Why Warren Buffett Won't Invest In Gold (141 hits)
Steve Denning, Contributor
RADICAL MANAGEMENT: Rethinking leadership and innovation
The wealth of nations is men, not silk and cotton and gold.
Yesterday I noted the comment of Charlie Munger, Vice-Chairman of Berkshire Hathaway [BRK.A BRK.B] comment that “civilized people don’t buy gold”. They are not simply involved in a zero-sum game in which the goal is to outsmart the computer system in the trading markets. They invest in productive businesses that add value to society.
Warren Buffett, Chairman of Berkshire Hathaway, expressed similar reservations about gold as an investment on Monday on CNBC’s Squawkbox:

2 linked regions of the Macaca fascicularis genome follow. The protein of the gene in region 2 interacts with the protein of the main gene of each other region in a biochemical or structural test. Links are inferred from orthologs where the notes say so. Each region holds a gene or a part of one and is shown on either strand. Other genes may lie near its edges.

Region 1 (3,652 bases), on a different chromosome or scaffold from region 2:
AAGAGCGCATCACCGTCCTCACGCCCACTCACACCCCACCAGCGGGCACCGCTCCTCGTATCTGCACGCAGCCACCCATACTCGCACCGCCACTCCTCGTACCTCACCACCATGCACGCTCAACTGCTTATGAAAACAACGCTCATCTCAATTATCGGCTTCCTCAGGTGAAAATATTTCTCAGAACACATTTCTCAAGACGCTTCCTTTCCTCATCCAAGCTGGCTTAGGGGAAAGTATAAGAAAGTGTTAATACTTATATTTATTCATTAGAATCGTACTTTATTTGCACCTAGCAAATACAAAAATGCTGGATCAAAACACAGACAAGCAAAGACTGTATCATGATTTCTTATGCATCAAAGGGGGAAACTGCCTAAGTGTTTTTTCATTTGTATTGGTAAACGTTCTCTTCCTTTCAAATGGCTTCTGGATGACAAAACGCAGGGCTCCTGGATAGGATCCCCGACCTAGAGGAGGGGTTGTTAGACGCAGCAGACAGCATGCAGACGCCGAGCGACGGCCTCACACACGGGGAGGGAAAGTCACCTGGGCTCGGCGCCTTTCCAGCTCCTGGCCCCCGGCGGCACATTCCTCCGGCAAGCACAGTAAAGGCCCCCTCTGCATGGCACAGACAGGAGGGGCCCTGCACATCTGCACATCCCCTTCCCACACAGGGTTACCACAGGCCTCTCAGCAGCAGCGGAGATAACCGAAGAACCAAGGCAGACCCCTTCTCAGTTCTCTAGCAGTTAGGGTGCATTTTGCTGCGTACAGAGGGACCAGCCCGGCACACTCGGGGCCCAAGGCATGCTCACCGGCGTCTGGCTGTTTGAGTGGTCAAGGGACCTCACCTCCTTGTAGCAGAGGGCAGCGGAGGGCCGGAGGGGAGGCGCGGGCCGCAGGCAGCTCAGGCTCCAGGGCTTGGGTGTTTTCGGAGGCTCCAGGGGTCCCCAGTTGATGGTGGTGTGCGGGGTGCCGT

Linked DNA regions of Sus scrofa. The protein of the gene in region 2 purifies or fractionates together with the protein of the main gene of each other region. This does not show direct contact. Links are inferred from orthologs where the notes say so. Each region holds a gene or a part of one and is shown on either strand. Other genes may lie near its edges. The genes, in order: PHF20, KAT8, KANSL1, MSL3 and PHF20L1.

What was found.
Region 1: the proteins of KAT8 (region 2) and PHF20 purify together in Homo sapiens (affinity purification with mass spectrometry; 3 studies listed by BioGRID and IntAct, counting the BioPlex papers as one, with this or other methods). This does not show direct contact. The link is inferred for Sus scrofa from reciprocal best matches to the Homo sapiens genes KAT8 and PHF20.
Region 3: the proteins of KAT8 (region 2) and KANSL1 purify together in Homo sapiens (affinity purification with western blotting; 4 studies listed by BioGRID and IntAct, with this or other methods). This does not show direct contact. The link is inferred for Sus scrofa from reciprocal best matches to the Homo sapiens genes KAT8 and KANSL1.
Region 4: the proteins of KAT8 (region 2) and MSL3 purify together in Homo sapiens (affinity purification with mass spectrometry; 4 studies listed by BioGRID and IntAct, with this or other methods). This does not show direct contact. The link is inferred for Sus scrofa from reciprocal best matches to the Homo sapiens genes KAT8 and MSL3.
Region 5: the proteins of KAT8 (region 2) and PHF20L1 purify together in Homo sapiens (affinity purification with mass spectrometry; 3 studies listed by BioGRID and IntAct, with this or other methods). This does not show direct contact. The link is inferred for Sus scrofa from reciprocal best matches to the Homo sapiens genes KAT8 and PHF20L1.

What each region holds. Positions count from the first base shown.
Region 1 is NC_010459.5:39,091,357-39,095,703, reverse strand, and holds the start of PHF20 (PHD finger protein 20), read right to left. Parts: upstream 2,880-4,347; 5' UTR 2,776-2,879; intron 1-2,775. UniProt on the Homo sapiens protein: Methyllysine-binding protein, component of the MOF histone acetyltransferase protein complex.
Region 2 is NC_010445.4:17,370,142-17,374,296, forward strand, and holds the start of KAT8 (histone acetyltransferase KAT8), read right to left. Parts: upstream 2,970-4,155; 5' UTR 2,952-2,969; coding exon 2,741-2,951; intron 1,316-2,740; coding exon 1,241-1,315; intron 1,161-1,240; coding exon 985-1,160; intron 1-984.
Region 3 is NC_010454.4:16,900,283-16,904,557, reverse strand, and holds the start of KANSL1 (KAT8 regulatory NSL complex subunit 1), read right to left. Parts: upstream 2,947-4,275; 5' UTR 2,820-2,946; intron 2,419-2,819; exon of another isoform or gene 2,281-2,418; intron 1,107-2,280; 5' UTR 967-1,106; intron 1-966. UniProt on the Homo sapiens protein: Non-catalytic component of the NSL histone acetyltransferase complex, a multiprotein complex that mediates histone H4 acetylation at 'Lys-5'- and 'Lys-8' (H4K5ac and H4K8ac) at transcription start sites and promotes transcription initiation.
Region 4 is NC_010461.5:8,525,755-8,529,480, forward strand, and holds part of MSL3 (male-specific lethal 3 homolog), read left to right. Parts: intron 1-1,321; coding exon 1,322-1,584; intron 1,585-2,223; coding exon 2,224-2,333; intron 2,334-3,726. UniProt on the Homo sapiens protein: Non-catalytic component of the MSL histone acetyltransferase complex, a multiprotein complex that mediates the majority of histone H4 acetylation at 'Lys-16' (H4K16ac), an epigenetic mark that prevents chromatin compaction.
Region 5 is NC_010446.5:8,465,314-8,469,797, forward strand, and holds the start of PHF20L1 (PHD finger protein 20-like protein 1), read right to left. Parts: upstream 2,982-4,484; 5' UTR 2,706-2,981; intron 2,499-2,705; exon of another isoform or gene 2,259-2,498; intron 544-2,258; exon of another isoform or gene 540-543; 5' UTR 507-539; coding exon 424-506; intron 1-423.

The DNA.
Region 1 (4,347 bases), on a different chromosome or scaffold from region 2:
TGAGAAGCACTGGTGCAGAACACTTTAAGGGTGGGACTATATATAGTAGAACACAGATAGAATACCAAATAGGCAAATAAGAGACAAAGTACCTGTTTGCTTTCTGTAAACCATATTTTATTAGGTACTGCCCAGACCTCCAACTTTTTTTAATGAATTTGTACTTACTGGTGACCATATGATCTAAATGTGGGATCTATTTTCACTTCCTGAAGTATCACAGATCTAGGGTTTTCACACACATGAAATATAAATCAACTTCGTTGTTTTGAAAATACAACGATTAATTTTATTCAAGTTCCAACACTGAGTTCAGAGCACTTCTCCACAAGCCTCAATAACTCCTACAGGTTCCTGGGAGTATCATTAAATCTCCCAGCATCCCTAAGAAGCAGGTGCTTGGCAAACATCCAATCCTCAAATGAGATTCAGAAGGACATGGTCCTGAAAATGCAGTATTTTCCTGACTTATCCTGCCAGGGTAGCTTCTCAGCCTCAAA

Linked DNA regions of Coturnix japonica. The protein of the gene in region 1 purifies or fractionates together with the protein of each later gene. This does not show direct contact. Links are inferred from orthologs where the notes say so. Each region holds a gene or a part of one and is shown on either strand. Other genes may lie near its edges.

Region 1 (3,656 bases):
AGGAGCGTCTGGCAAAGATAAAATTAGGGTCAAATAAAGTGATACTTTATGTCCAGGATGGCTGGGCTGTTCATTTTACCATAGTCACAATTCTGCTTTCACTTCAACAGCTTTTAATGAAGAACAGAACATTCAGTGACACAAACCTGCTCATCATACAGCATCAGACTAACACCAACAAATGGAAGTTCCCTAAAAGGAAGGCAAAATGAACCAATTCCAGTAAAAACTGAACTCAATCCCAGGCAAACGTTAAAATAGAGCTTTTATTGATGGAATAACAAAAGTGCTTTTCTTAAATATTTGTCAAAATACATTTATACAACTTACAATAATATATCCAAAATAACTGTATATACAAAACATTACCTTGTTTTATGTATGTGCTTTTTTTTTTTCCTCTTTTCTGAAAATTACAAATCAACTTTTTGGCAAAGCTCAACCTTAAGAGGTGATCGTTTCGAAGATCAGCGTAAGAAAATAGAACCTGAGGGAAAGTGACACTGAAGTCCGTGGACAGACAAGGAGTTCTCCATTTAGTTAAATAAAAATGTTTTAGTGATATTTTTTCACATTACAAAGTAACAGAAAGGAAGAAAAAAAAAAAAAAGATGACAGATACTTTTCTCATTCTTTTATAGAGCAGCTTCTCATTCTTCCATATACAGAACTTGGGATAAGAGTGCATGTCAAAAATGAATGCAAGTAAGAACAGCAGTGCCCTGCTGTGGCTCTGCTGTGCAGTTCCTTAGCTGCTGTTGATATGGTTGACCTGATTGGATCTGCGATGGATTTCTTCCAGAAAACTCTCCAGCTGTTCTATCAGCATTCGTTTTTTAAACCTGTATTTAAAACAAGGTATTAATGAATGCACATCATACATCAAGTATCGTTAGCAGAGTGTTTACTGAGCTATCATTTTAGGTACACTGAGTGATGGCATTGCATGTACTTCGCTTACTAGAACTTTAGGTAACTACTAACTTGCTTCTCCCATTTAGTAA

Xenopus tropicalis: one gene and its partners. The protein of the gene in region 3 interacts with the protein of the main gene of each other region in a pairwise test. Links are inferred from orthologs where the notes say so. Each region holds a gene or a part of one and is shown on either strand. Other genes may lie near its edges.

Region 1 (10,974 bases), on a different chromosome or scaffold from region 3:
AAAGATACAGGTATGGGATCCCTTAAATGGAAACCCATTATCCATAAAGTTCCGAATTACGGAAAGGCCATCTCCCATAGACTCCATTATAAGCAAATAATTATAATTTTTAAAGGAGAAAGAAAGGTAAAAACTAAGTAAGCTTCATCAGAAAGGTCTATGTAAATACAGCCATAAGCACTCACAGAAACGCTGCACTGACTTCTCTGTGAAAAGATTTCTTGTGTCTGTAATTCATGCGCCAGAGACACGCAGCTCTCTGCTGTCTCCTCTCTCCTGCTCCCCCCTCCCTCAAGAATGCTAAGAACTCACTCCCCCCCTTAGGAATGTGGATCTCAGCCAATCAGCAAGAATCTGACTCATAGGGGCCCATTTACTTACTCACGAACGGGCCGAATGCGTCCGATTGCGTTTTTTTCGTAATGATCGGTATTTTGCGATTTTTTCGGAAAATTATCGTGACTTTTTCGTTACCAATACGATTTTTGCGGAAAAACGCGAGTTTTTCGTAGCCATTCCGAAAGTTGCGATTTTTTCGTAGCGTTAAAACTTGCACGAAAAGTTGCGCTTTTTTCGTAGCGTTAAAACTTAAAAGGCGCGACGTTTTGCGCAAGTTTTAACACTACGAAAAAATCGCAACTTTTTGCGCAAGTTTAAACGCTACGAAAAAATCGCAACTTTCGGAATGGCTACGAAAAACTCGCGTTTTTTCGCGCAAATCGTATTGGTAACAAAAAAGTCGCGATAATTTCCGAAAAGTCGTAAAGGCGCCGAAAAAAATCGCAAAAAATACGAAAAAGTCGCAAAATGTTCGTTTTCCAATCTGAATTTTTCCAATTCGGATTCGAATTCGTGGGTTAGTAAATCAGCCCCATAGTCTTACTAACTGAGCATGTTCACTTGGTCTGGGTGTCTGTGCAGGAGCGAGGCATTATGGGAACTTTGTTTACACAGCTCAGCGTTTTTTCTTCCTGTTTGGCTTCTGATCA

“When we took over Berkshire, it was selling at $15 a share and gold was selling at $20 an ounce. Gold is now $1600 and Berkshire is $120,000. Or you can take a broader example. If you buy an ounce of gold today and you hold it at hundred years, you can go to it every day and you could coo to it and fondle it and a hundred years from now, you’ll have one ounce of gold and it won’t have done anything for you in between. You buy 100 acres of farm land and it will produce for you every year. You can buy more farmland, and all kinds of things, and you still have 100 acres of farmland at the end of 100 years. You could you buy the Dow Jones Industrial Average for 66 at the start of 1900. Gold was then $20. At the end of the century, it was 11,400, and you would also have gotten dividends for a hundred years. So a decent productive asset will kill an unproductive asset.